To calculate the log likelihood from a model, I’m aware of this method in the generated quantities block:

vector[N] log_lik;

for (n in 1:N) log_lik[n] = bernoulli_lpmf(y[n] | p[n]);

Where the log_lik quantity can then be used in the loo package. However, this is very memory intensive. In my case, I’m using a model where N=50000 and have 2000 posterior draws after thinning. The inclusion of log_lik in generated quantities increases the storage size of the rstanfit object from 3Mb when only the intercept and coefficients are extracted to 1.5Gb. As the chains are thinned by a factor of four, there is presumably ~6Gb in RAM during model fitting.

Is there a less memory intense method? A thread mentions the “foo.function method”, but I can’t find an explanation of this:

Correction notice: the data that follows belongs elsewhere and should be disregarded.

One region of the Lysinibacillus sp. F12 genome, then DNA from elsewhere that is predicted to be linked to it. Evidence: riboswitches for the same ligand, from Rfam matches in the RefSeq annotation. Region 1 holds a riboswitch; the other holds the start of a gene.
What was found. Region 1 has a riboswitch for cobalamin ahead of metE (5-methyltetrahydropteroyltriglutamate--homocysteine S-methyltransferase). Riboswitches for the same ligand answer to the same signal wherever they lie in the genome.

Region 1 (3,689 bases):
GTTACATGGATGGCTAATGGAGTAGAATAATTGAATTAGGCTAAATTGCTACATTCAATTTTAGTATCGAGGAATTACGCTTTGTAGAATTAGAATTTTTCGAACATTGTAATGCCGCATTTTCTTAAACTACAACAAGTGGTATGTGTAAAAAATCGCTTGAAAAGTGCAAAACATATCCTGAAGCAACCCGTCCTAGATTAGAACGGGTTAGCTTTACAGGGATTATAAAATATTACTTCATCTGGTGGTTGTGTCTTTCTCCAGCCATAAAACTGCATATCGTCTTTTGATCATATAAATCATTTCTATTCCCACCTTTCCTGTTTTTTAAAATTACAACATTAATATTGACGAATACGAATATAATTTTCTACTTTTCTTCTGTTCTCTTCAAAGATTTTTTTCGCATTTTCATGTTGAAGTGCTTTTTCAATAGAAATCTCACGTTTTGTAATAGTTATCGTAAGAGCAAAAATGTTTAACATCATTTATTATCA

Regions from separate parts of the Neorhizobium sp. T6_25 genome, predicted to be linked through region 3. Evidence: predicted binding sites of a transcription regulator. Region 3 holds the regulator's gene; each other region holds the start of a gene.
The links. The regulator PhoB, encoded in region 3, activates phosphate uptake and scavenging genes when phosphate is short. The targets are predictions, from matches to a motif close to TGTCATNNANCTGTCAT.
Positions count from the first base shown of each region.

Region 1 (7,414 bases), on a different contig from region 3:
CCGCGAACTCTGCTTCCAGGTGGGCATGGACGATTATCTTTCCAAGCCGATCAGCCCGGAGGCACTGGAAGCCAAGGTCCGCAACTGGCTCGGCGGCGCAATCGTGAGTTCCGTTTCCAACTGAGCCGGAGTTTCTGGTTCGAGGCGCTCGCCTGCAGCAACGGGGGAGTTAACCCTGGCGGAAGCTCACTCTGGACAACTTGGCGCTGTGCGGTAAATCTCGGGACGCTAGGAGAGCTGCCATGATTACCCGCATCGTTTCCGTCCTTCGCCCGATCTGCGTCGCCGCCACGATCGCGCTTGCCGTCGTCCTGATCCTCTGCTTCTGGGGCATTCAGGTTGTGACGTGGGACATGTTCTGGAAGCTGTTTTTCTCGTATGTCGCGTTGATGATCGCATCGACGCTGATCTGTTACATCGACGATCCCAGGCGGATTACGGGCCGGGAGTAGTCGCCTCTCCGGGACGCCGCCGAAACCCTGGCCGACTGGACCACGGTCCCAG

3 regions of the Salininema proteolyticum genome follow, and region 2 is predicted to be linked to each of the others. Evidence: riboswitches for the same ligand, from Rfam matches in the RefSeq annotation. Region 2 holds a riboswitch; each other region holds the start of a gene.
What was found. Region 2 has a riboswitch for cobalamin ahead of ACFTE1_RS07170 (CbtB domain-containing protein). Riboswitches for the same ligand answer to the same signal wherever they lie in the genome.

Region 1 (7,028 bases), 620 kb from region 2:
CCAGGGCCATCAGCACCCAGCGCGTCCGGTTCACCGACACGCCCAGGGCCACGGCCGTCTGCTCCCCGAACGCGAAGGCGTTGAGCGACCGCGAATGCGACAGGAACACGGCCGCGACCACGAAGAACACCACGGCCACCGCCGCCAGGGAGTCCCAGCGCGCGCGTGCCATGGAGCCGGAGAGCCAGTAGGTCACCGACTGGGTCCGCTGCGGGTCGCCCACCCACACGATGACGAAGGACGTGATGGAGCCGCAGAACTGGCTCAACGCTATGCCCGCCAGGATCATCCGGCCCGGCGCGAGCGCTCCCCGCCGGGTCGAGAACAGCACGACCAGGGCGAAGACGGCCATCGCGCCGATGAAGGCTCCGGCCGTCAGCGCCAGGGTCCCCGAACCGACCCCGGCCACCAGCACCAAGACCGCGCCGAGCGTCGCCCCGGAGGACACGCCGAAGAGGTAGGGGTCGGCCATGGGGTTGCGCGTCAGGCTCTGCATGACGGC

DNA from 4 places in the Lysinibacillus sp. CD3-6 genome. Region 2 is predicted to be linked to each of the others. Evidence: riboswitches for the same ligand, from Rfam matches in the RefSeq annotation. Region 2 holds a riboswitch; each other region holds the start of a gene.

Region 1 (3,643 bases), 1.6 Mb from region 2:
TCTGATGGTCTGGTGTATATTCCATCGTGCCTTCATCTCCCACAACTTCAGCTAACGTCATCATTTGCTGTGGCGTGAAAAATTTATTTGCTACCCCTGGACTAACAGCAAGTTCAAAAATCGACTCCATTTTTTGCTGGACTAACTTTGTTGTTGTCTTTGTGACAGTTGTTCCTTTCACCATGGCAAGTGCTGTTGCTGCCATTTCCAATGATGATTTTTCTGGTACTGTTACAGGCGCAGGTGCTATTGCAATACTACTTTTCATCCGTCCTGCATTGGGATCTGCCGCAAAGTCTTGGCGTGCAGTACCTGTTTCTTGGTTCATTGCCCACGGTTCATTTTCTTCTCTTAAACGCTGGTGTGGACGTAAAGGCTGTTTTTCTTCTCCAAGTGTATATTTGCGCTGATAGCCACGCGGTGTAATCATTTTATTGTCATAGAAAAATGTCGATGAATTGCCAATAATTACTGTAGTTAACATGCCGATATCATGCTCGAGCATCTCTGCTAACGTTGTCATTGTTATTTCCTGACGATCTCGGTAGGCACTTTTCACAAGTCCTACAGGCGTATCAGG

The same thread also mentions only taking every nth observation, presumably:

int M; M = N/100; vector[M] log_lik

for (n in 1:N) if(n%%100==0){ log_lik[(n/100)] = bernoulli_lpmf(y[n] | p[n])};

I think you can find something in the documentation for the loo function, particularly in the section “Methods (by class)”. The “foo.function method” probably corresponds to the third method described in this section, where the first argument to loo() is a function that (more or less) calculates log_lik[n].

Using the advice from @avehtari I can define a function llfun_logistic that takes in the explanatory variables as a model.matrix (data_i) and the posterior draws (draws) and, after matrix multiplication to obtain predicted y values, returns the log likelihood calculated by dbinom. This is then fed into the loo_i or the loo_subsample function.

The llfun_logistic() is exactly the same as in ordinary loo. It takes in a row of data (if data is matrix - brms has another system) and returns a value. You can use loo_i()to test that your function works as expected for one observation.

Then you just use the loo_subsample() as is specified in the vignette. Did this help you out?